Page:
This option will allow you to use
-o allow_other in your SSHFS command which will allow your non-root user access to the specific resource you’re mounting. The above line (
user_allow_other) must appear on a line by itself. There is no value, just the presence of the option. Once this is saved, you can then use the
-o allow_other option in your SSHFS command and it will execute properly.
There is one more system file to edit. In order for Linux to see the virtual filesystems created by FUSE, the kernel needs to be aware of the existence of the FUSE module in your MODPROBE file. Again, run your favorite text editor,
sudo gedit /etc/modulesand add the line below (or
keditif you use KDE) at the end of the file add . . .
On a line by itself, this simply tells Linux to load the FUSE module on boot. This will take effect on your next reboot. However, you probably don’t want to reboot right now to load the module in your current session, so we can force linux to load the FUSE module on the fly by executing the following command as ROOT or using SUDO.
sudo modprobe fuse
This will work for the duration of your session. Once your reboot your newly-edited
/etc/modules file will properly load the FUSE module and the “
sudo modprobe fuse” command won’t be necessary in the future.
At this point you have all of the tools necessary to mount a remote filesystem and map it to a local folder on your local machine. The SSHFS command requires a few key pieces of information.
- Username (do you have access to the remote machine? if so, what username, does NOT need to be the root user)
- IP or hostname (what machine are you connecting to? works via name, domain or IP)
- remote folder (what remote folder path do you want?)
- local folder to use (where to you want to virtually represent the remote contents?)
An example of a command to mount a remote system, including the above key elements, would look similar to this:
sshfs user@hostname:/path/to/remote/folder /path/to/local/folder -o allow_other -p 8000
A sample with the above variables filled in might look like this . . .
sshfs firstname.lastname@example.org:/home/john/work/reports /home/john/reports -o allow_other -p 8000
In the above example, John is using the “john” user to connect to 184.108.40.206 (his linux box at work) and mapping the /home/john/work/reports directory on his work server to his home server locally, to /home/john/reports.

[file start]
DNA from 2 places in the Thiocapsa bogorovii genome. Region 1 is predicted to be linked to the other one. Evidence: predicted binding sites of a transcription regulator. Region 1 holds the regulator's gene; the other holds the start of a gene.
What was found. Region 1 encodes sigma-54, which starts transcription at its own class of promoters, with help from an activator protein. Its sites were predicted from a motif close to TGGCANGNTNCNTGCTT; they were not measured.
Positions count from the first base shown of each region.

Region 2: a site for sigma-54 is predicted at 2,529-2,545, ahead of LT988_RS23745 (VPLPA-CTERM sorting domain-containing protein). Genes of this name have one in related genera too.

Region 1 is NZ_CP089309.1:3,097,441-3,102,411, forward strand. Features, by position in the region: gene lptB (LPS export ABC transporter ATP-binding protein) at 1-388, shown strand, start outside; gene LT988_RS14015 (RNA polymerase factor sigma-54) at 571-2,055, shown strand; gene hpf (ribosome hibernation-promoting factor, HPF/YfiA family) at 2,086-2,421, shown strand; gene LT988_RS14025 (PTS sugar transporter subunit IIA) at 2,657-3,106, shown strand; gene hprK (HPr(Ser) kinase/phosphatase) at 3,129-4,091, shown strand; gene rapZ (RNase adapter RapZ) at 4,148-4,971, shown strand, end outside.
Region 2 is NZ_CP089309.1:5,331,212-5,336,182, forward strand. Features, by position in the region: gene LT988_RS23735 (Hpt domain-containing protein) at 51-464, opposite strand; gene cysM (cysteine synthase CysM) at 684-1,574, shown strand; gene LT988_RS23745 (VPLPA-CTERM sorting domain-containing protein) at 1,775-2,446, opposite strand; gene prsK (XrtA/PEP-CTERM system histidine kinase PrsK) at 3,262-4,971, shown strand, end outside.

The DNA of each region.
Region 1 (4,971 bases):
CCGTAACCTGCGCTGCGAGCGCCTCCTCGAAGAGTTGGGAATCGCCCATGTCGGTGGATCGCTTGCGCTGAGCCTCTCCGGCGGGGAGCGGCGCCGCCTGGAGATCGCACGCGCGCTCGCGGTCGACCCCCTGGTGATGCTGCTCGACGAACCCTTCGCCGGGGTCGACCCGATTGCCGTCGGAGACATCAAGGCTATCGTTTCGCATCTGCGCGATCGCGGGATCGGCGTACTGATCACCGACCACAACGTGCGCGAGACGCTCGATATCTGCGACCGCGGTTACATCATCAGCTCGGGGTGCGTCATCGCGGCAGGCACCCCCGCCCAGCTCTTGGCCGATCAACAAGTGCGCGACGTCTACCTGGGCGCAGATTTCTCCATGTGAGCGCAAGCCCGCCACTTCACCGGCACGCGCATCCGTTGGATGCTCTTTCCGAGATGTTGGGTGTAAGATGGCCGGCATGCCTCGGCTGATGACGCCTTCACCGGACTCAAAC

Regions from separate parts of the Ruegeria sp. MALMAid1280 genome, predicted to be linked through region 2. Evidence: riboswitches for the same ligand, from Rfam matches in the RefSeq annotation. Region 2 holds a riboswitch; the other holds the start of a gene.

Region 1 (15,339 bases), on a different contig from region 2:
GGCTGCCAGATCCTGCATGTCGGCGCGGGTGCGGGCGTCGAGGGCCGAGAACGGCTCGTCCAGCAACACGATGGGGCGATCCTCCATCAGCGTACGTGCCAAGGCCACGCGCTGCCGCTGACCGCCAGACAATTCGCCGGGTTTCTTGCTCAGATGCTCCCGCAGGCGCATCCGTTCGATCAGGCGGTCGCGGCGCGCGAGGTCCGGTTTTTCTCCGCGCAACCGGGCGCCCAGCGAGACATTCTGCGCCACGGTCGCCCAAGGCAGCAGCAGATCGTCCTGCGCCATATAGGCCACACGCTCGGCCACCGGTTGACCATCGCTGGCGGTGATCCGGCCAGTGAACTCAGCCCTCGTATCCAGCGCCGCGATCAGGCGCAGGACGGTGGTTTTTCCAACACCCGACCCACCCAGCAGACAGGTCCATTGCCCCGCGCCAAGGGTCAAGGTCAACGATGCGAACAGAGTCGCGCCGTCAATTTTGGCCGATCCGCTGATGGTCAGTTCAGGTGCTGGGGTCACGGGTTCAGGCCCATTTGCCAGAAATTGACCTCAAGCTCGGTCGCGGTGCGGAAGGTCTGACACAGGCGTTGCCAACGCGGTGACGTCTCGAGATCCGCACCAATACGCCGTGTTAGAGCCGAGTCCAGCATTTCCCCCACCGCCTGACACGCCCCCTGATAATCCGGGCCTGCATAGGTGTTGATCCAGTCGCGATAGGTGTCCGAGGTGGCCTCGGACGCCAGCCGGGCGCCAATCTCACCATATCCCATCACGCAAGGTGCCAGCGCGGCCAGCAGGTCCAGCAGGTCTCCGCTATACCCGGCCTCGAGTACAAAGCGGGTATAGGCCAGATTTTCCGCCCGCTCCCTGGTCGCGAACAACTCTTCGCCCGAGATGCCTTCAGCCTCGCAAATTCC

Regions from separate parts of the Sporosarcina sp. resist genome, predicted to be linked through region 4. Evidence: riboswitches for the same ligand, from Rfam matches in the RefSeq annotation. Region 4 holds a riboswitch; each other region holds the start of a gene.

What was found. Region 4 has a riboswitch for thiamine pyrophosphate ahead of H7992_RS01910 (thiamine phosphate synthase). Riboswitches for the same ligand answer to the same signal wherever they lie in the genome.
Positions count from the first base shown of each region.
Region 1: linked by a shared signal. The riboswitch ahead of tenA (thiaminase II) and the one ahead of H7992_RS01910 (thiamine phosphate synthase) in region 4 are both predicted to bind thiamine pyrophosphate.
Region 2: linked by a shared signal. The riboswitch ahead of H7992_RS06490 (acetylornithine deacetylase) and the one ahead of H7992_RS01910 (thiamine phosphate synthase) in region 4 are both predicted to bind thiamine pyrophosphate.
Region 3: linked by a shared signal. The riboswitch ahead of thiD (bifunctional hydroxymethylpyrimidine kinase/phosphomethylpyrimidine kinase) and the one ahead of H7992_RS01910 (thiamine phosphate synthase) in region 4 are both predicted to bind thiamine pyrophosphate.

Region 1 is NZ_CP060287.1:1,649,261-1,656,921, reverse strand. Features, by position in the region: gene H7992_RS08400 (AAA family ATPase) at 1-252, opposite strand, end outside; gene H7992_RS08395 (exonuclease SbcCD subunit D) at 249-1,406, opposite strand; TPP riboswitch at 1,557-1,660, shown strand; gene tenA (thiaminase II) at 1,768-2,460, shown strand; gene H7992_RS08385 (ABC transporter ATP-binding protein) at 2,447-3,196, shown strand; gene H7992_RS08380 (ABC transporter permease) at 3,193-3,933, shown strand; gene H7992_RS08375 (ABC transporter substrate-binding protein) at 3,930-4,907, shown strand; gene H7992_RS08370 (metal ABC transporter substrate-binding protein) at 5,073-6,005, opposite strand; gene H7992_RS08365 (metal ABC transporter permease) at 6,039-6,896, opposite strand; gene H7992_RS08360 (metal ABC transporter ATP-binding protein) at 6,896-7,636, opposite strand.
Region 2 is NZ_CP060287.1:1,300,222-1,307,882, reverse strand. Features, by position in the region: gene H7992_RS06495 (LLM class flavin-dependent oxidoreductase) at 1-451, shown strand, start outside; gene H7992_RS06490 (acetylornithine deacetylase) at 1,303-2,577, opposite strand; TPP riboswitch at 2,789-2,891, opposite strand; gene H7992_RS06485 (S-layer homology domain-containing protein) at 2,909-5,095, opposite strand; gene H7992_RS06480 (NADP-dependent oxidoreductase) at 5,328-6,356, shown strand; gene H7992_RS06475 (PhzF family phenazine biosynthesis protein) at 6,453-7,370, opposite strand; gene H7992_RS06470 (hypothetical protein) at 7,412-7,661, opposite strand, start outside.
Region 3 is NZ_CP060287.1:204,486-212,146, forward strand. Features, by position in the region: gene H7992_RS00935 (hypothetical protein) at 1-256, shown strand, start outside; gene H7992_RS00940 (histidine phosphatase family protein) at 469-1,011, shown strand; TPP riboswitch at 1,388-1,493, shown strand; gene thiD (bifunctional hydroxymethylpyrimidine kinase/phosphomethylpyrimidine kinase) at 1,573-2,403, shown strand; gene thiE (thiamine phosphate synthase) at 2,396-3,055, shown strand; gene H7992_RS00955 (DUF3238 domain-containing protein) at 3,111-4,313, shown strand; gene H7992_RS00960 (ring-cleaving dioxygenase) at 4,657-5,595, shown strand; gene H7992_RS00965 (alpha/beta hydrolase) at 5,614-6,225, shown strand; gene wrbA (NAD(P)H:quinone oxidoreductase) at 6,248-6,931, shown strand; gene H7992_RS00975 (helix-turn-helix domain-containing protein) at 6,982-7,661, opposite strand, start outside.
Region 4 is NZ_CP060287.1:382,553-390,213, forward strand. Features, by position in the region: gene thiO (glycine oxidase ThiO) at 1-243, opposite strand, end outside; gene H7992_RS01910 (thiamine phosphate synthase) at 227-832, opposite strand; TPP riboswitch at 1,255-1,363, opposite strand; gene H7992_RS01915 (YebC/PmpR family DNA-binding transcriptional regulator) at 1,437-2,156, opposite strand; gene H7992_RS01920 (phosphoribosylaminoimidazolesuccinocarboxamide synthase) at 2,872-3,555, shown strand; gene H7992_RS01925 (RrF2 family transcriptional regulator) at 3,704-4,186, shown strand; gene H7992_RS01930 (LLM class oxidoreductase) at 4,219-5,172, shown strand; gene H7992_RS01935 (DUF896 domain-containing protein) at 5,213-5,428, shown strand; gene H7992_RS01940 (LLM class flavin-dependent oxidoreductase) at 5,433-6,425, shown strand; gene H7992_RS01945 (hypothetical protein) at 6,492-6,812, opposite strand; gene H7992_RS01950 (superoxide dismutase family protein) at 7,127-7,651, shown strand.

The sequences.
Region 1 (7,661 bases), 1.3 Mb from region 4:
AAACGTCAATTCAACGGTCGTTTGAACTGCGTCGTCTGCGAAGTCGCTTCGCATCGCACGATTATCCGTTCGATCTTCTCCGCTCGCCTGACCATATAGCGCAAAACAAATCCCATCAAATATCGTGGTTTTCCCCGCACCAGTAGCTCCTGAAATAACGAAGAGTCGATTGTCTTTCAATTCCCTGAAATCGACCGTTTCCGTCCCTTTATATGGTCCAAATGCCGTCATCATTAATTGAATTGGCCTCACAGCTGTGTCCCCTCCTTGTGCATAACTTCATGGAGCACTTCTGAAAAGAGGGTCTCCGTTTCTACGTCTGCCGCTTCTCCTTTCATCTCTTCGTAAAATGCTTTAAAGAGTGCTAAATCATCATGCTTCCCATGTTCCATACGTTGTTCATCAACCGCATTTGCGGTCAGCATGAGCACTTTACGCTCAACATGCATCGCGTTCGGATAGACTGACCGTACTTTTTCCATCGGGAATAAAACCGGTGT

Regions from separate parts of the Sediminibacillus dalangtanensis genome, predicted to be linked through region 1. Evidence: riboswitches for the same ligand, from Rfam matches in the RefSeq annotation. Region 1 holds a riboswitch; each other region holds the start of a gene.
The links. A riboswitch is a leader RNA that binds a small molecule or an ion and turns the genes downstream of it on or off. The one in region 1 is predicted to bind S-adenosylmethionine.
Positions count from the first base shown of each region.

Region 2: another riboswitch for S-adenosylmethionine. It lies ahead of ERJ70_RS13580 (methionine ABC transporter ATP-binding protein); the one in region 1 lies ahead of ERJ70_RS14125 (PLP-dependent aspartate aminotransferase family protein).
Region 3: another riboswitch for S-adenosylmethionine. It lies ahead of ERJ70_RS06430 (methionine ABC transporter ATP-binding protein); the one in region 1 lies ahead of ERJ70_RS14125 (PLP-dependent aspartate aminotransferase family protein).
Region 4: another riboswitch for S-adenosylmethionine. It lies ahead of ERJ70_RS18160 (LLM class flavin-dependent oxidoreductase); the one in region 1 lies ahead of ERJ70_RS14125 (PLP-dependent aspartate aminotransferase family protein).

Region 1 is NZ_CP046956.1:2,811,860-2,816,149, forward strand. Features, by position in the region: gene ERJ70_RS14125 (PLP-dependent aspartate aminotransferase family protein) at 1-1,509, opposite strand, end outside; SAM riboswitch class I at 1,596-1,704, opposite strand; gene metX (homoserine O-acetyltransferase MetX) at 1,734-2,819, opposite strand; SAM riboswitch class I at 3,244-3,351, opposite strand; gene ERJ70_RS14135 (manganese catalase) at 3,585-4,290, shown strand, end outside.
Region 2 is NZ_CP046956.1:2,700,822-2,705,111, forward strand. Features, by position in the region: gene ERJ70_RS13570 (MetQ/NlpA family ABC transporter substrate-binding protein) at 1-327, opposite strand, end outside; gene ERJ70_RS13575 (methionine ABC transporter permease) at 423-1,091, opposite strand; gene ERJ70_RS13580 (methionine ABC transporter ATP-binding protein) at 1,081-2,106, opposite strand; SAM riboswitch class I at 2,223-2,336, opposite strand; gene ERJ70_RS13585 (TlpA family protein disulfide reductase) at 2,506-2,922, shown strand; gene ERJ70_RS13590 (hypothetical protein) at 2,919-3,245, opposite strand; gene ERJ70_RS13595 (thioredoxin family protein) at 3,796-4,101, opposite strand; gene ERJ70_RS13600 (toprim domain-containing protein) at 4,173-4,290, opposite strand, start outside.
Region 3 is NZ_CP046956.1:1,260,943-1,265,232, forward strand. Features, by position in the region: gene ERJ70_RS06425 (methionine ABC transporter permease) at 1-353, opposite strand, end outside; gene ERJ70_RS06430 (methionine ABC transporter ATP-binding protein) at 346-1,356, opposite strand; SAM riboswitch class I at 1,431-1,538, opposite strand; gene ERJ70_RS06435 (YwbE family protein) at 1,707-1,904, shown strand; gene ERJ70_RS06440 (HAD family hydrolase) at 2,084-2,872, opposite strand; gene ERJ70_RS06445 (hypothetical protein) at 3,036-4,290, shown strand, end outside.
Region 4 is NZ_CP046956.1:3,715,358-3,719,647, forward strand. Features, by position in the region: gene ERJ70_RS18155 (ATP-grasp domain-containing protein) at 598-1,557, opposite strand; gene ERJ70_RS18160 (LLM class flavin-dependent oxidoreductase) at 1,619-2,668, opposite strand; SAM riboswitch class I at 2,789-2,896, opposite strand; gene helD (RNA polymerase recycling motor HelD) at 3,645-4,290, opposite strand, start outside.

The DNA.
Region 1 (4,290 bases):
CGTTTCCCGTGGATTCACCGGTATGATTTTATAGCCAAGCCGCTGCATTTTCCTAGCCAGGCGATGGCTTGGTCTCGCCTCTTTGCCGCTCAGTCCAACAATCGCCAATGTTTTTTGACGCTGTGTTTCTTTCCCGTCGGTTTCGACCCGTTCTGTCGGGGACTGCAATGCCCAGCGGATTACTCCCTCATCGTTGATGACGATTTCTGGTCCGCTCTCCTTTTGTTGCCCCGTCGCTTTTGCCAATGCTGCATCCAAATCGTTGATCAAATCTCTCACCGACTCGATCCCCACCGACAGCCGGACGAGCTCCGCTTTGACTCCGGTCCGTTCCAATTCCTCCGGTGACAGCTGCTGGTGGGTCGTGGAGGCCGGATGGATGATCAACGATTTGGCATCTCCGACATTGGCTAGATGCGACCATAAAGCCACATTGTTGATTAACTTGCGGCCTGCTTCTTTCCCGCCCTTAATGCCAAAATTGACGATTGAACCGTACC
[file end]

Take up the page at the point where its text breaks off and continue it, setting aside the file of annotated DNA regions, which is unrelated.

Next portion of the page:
The -o option allows for his non-root user (john on his home machine) to actually access the files on his home PC (without this, he would only be able to interact with the files as the ROOT user).
The -p 8000 option is not necessary. If your work box uses the default SSH port (22) then this option is not needed. However, many servers use different ports to avoid common portscans and hack attempts by random bots, so I made up the port 8000 as an example non-standard port number.
If/when you’re done with the mounted-folder, you can simply unmount it with the
(unmounting the local side disconnects the localized virtual resource.)
The main SSHFS command does not need to be typed over and over, you could easily create a short text file and make it executable so you can simply type the text filename and it will execute the long command.
Again use your favorite text editor (no need to do this as root).
(or any filename you like) and type your long SSHFS command, and save the file.
Once saved, from command line type the following . . . (make sure you’re in the same path as the filename otherwise you will have to specify the full path to the filename)
chmod 700 filename
This will make the text file executable (like a batch file in WINDOWS). From command line you can simply type in the future . . .
. . . and you’d be prompted for the password to the remote computer. Once entered, your share will be mounted, enjoy!